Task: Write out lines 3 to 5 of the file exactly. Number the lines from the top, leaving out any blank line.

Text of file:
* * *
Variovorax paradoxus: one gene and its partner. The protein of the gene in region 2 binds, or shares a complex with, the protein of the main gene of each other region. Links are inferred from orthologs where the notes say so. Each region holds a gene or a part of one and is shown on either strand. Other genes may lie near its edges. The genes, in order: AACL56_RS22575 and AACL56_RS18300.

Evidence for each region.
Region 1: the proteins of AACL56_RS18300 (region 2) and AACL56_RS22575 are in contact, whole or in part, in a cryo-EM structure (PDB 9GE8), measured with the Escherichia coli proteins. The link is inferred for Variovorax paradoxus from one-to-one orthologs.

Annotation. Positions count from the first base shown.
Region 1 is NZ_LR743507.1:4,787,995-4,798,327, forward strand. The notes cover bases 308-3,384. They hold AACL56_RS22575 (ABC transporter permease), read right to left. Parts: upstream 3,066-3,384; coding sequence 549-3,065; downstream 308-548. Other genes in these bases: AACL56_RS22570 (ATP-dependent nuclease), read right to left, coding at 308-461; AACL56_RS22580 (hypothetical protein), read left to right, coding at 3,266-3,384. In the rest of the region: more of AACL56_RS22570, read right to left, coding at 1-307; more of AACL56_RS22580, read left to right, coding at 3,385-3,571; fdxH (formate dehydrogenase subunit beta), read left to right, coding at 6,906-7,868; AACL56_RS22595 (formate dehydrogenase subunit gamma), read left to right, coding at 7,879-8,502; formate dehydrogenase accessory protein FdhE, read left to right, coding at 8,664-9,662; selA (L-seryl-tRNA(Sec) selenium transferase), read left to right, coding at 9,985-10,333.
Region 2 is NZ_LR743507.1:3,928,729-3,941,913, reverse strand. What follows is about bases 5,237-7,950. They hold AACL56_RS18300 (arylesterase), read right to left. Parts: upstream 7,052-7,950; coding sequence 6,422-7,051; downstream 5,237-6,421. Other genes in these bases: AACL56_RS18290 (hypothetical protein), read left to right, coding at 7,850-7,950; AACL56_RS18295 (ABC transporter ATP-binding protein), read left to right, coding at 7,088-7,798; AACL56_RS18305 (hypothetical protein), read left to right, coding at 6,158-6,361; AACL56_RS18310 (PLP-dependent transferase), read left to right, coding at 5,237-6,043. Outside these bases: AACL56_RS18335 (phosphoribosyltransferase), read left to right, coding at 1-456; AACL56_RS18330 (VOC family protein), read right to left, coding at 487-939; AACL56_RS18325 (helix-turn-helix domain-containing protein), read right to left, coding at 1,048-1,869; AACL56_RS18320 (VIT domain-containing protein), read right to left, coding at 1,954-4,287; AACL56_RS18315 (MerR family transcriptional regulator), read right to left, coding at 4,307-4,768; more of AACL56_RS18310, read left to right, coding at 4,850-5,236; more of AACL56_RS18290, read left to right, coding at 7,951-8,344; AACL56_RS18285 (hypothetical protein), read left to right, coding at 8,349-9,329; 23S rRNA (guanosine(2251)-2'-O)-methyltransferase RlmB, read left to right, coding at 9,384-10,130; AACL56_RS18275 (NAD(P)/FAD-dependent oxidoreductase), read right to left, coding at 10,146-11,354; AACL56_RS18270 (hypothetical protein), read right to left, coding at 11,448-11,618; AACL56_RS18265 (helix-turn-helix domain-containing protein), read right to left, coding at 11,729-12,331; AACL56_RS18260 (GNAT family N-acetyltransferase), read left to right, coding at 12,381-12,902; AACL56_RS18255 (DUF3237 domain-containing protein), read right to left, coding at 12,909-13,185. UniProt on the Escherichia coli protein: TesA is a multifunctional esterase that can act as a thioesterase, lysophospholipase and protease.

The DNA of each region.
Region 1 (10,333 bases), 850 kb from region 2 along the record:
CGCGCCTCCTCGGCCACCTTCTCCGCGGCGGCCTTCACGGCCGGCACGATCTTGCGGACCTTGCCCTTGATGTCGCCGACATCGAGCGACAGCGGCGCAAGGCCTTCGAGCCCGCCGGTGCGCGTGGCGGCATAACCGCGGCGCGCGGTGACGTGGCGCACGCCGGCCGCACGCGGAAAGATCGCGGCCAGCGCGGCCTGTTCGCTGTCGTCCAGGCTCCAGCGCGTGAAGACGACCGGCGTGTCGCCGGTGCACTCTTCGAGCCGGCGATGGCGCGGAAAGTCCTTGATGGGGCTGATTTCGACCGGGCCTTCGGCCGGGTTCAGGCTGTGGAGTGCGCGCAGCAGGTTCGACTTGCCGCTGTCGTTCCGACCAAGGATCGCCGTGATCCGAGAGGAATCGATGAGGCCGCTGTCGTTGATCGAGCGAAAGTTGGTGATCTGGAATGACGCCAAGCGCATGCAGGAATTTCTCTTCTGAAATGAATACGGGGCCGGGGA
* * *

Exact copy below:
Region 1: the proteins of AACL56_RS18300 (region 2) and AACL56_RS22575 are in contact, whole or in part, in a cryo-EM structure (PDB 9GE8), measured with the Escherichia coli proteins. The link is inferred for Variovorax paradoxus from one-to-one orthologs.

Annotation. Positions count from the first base shown.
Region 1 is NZ_LR743507.1:4,787,995-4,798,327, forward strand. The notes cover bases 308-3,384. They hold AACL56_RS22575 (ABC transporter permease), read right to left. Parts: upstream 3,066-3,384; coding sequence 549-3,065; downstream 308-548. Other genes in these bases: AACL56_RS22570 (ATP-dependent nuclease), read right to left, coding at 308-461; AACL56_RS22580 (hypothetical protein), read left to right, coding at 3,266-3,384. In the rest of the region: more of AACL56_RS22570, read right to left, coding at 1-307; more of AACL56_RS22580, read left to right, coding at 3,385-3,571; fdxH (formate dehydrogenase subunit beta), read left to right, coding at 6,906-7,868; AACL56_RS22595 (formate dehydrogenase subunit gamma), read left to right, coding at 7,879-8,502; formate dehydrogenase accessory protein FdhE, read left to right, coding at 8,664-9,662; selA (L-seryl-tRNA(Sec) selenium transferase), read left to right, coding at 9,985-10,333.